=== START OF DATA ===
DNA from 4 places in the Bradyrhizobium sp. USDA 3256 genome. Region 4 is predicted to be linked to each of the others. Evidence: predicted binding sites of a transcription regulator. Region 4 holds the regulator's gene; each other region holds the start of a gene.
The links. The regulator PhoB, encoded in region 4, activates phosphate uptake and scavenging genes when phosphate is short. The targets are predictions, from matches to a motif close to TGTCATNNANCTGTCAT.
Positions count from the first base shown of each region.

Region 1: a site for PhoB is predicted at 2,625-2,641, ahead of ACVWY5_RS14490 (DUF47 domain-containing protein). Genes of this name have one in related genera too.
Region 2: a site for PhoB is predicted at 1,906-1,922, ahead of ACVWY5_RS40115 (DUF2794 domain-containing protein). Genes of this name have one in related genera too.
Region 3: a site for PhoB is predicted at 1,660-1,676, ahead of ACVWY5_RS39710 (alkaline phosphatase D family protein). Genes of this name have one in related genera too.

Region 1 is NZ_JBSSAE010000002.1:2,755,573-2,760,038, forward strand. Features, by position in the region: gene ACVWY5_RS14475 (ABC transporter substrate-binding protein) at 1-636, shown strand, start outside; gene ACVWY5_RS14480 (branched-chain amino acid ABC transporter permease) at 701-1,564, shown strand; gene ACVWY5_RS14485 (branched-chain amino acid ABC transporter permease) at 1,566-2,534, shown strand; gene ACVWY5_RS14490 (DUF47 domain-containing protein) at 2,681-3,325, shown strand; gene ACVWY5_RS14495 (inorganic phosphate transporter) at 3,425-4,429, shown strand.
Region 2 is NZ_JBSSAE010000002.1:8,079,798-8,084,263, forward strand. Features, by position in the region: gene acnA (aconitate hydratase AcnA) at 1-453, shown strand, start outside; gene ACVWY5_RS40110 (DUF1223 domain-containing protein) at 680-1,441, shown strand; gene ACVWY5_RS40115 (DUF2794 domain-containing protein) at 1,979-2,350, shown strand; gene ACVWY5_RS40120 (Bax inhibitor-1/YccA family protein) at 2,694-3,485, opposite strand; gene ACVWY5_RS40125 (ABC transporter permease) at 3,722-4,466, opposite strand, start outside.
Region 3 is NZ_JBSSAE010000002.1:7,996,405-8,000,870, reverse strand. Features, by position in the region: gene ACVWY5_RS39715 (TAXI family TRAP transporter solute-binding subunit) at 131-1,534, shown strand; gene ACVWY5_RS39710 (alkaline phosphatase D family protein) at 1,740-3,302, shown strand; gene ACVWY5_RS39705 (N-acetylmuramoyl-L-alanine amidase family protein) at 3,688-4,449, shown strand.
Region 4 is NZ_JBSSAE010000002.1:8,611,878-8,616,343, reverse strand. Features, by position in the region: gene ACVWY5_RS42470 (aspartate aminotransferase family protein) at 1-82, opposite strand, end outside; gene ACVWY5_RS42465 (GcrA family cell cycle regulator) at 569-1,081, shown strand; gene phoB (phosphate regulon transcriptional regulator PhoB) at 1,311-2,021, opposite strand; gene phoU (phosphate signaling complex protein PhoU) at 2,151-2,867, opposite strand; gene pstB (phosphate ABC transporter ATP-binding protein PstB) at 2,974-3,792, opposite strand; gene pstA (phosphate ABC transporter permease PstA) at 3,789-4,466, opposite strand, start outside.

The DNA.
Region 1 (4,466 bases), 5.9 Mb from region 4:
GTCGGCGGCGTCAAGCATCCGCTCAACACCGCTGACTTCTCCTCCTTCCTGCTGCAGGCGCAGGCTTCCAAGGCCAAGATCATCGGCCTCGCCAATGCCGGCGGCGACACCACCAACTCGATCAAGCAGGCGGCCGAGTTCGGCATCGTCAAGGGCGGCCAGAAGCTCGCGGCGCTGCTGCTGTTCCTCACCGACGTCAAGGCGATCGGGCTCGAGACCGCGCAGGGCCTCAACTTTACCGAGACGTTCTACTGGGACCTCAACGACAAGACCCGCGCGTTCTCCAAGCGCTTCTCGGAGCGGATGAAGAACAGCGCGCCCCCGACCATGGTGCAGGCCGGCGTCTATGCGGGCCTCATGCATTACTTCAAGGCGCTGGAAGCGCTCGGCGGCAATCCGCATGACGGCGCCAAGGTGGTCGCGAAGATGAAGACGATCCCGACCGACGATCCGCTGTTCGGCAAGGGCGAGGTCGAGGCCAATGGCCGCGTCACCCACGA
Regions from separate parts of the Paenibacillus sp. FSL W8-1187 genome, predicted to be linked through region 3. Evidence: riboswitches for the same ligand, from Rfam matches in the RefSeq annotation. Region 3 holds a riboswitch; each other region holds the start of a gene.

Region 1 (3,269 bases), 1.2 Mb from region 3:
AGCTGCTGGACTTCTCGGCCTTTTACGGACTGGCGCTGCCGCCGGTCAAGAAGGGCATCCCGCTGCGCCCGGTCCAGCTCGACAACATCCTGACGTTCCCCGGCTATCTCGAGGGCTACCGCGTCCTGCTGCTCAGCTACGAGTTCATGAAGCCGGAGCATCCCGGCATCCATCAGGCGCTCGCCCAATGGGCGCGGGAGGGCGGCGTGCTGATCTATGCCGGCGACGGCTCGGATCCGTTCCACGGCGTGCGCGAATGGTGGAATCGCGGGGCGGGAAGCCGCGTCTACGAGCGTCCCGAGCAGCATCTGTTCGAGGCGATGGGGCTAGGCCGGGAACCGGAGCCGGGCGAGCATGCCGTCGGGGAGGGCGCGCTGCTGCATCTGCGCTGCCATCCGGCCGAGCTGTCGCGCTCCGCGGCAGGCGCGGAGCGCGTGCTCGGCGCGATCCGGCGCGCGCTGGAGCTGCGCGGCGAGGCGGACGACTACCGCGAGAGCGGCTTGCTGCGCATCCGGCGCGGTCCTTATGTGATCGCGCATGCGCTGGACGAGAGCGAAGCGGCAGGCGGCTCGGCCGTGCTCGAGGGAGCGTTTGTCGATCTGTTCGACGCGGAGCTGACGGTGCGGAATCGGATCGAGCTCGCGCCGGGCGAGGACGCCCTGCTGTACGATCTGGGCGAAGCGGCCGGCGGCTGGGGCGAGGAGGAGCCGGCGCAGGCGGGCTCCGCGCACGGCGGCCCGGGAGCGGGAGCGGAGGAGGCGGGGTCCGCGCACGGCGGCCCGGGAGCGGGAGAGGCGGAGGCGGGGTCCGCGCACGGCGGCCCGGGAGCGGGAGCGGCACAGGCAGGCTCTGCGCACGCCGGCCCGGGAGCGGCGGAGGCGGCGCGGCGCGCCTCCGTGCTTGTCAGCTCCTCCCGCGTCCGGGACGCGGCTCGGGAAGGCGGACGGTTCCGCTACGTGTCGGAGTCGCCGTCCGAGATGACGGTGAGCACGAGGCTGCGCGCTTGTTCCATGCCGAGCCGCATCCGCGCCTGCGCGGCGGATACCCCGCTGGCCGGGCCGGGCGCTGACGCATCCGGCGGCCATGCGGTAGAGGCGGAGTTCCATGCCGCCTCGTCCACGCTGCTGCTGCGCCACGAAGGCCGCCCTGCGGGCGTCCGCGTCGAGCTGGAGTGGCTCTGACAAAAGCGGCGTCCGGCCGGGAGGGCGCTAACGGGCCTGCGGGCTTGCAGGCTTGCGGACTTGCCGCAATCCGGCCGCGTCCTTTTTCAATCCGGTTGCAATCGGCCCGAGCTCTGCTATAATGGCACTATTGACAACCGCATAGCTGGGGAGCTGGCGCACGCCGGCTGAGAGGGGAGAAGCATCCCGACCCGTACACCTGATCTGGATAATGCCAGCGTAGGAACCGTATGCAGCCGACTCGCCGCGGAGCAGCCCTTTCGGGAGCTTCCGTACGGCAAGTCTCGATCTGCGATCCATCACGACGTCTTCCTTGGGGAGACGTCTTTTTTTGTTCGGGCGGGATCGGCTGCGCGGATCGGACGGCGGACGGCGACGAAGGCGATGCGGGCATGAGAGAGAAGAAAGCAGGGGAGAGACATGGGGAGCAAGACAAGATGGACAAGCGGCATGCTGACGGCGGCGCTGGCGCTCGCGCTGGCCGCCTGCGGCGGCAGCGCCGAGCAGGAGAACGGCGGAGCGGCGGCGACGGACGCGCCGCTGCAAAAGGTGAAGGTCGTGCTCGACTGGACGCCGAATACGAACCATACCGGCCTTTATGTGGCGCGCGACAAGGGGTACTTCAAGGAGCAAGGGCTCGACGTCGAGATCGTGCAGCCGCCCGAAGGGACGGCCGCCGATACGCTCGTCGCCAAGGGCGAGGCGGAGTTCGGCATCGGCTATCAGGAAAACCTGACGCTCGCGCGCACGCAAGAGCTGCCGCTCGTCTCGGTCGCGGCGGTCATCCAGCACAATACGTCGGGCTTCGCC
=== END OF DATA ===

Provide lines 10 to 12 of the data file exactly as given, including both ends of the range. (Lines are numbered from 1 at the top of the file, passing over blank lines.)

Region 4 is NZ_JBSSAE010000002.1:8,611,878-8,616,343, reverse strand. Features, by position in the region: gene ACVWY5_RS42470 (aspartate aminotransferase family protein) at 1-82, opposite strand, end outside; gene ACVWY5_RS42465 (GcrA family cell cycle regulator) at 569-1,081, shown strand; gene phoB (phosphate regulon transcriptional regulator PhoB) at 1,311-2,021, opposite strand; gene phoU (phosphate signaling complex protein PhoU) at 2,151-2,867, opposite strand; gene pstB (phosphate ABC transporter ATP-binding protein PstB) at 2,974-3,792, opposite strand; gene pstA (phosphate ABC transporter permease PstA) at 3,789-4,466, opposite strand, start outside.

The DNA.
Region 1 (4,466 bases), 5.9 Mb from region 4: